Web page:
A recent study by Cybereason, Ransomware: The True Cost to Business 2022, revealed that 73% of respondents had experienced a ransomware attack in the last 24 months. Of those respondents, 28% said their organizations paid the ransom. A separate survey of cybersecurity leaders conducted by WSJ Pro Research found that 42.5% of respondents said they would consider paying a ransom.
Of those leaders who said their organizations would consider paying, 74% worked in the construction industry, 51% worked in the technology industry, and 43% worked for an energy company or utility.
Industries Most Likely to Pay a Ransom
- Construction (74%)
- Tech firms (51%)
- Energy, oil and utilities (43%)
- IT (around 33%)
- Retail (around 33%)
- Business and Professional Services (around 33%)
- Government (18%)
Source: WSJ Pro Research
Research from CyberSaint tells a similar story: the provider of cybersecurity and IT risk and compliance software found that 43% of survey respondents at energy companies and utilities said their organizations paid ransoms, and more than one-third of respondents across the IT, retail, and business and professional services sectors said their organizations did the same.
Perhaps not surprisingly, many of these industries that are more likely to pay are also more likely to be targeted by ransomware actors. According to research from Nordlocker, the top industries hit by ransomware include:
- Financial Services
- Public Sector
- Business Services
- Consumer Services
In our own research, Cybereason found the industry verticals most likely to have been affected by a ransomware attack included legal (92%), financial services (78%), manufacturing (78%), and human resources services (77%).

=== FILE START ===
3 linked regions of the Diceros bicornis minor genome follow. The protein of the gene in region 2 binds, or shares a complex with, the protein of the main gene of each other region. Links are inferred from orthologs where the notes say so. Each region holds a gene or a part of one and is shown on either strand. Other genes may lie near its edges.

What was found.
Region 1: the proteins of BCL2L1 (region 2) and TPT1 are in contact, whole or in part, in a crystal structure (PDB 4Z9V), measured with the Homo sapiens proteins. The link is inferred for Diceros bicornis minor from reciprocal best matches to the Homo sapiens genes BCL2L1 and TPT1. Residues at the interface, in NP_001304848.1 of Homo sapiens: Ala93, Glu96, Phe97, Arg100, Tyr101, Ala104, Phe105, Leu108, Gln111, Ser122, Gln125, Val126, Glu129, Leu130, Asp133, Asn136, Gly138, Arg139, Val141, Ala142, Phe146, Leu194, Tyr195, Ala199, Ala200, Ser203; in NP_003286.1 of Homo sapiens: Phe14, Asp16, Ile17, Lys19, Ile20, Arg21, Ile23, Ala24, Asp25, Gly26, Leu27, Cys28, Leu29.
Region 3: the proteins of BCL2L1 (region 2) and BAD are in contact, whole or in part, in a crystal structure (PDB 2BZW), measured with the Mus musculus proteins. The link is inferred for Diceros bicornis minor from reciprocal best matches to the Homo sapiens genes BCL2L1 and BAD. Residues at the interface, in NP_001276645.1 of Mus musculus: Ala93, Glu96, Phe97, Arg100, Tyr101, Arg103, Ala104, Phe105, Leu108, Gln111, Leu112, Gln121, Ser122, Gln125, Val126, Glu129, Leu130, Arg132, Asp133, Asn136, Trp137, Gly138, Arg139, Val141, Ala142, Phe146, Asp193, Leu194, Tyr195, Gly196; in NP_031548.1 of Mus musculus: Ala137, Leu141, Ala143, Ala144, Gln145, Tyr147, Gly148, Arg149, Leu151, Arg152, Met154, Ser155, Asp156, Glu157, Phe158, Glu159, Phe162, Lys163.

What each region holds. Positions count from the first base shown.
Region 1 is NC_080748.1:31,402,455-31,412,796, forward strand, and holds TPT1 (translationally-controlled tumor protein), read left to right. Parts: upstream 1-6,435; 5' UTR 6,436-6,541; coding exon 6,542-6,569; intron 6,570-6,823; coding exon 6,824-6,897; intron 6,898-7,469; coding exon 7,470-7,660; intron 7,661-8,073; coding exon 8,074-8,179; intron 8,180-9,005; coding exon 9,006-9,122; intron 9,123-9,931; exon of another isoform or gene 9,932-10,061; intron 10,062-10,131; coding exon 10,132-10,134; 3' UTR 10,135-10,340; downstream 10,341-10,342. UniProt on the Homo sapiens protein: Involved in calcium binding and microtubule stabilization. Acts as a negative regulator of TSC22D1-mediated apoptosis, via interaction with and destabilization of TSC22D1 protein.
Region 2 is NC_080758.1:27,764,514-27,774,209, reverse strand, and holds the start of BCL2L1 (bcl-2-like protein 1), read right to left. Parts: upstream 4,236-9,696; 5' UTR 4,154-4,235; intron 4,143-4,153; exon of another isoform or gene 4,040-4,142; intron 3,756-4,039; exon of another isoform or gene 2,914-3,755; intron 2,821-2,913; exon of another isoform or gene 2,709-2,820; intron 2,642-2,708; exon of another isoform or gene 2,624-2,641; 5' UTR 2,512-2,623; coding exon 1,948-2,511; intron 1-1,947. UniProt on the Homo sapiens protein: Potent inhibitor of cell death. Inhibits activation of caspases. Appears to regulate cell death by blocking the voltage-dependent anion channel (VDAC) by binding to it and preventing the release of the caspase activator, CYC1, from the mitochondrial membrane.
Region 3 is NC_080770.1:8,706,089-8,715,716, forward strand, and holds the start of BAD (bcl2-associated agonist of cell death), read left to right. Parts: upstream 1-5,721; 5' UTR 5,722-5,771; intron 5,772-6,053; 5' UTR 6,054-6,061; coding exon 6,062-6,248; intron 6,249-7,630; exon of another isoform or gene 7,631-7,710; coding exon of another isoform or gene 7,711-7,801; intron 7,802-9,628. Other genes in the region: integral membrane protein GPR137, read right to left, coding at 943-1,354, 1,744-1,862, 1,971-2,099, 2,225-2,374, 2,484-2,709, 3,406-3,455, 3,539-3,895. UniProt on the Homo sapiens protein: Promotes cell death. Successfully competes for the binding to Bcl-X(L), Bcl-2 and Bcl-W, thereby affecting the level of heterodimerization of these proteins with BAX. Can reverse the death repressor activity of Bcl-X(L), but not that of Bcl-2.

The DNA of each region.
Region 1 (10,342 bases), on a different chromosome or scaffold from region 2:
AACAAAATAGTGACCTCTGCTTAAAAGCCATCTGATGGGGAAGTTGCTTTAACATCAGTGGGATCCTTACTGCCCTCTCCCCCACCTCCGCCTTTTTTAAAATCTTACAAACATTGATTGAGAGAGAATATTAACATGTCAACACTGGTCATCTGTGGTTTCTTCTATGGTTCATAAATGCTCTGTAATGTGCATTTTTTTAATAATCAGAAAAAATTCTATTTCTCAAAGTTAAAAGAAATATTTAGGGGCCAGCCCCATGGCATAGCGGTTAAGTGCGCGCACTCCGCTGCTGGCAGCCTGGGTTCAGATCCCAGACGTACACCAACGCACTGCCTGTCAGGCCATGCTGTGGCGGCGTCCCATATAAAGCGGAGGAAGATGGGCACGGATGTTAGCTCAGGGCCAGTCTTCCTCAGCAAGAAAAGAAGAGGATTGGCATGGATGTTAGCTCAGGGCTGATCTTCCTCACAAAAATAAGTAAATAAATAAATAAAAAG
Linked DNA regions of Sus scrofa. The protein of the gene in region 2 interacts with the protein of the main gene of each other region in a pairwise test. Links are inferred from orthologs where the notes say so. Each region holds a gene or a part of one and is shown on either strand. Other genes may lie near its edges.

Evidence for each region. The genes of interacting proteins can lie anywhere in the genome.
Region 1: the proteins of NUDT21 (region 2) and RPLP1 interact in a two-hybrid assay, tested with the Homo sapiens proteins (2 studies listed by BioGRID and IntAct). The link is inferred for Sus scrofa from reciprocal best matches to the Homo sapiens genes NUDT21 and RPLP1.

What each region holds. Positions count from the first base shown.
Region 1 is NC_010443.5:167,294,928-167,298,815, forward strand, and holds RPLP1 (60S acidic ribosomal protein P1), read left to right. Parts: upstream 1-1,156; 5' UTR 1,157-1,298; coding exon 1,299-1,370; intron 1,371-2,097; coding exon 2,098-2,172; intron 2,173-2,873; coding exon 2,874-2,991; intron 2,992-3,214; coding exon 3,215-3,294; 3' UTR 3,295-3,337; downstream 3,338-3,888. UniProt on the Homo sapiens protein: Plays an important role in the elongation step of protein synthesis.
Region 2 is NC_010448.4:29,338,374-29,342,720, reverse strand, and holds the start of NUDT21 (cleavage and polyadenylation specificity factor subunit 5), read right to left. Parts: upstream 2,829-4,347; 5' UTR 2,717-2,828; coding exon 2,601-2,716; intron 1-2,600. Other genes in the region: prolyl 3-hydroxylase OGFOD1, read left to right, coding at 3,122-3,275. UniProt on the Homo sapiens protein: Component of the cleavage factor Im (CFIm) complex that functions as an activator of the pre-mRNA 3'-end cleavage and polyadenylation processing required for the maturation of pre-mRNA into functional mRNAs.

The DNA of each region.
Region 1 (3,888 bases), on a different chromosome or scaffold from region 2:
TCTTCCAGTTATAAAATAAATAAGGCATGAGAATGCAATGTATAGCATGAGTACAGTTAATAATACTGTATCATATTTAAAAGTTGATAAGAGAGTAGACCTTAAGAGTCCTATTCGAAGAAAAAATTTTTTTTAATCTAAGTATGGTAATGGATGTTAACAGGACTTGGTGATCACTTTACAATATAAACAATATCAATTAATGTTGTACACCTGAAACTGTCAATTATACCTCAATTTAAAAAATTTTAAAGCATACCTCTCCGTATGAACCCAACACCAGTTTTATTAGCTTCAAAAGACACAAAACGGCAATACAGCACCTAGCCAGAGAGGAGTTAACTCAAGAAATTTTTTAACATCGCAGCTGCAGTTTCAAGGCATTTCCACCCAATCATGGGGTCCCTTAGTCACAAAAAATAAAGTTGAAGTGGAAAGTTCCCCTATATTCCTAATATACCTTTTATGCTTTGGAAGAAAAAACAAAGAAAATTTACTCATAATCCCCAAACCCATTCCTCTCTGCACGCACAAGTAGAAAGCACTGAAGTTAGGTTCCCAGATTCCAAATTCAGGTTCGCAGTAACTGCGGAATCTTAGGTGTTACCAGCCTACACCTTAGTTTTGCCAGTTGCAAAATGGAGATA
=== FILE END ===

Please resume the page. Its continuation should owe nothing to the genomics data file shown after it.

What makes some sectors more likely to pay a ransom than others? For construction companies, a ransomware attack may mean plans are lost, and therefore, work on large contracts grinds to a halt, putting immediate deadlines and downstream projects in the company’s portfolio at risk.
For tech firms, a ransomware attack could compromise highly sensitive and competitive assets like intellectual property, product plans, or customer information. The stakes are even higher for utilities and healthcare providers, where ransomware attacks can cause power failures or prevent medical care. In these and other industries, the reasons to pay are compelling.
But so are the reasons not to pay.
What Happens When You Pay the Ransom
In general, companies pay ransoms to prevent business disruption and expedite data recovery, but our research finds that those and other negative outcomes tend to occur anyway:
- Your data could still be corrupted . Ransomware operators rarely play fair. The FBI found that ProLock’s decryptor (you know, the one you pay for) was a Trojan-horse gift and could corrupt files larger than 64MB, as reported by BleepingComputer. The Cybereason report showed that half of organizations that paid a ransom got their data back intact, while 46% found some or all of it corrupted.
- You could be violating federal laws. There are potential legal ramifications for paying the ransom. The S. Treasury Department’s Office of Foreign Assets Control (OFAC) has a cyber-related sanctions program, and it’s illegal to “do business” with anyone on that list – ransomware operators included.
- You could be setting up your organization for another attack. According to our research, of those organizations that paid the ransom, 80% got hit again and 68% were hit within the same month, only this time for a higher amount. In the case of REvil, the hackers approached extorted victims shortly after payment and demanded more money in a double extortion scheme, this time to not leak the exfiltrated data. Some leak it anyway.
Ransomware attacks may be inevitable, but they’re also preventable. Only Cybereason remains undefeated in the fight against ransomware, securing the highest-ever scores in MITRE ATT&CK testing. The Cybereason Defense Platform detects and automatically ends ransomware attacks in their earliest stages, long before ransomware detonates on an endpoint, so you don’t have to worry about losing data or paying ransoms and getting hit again.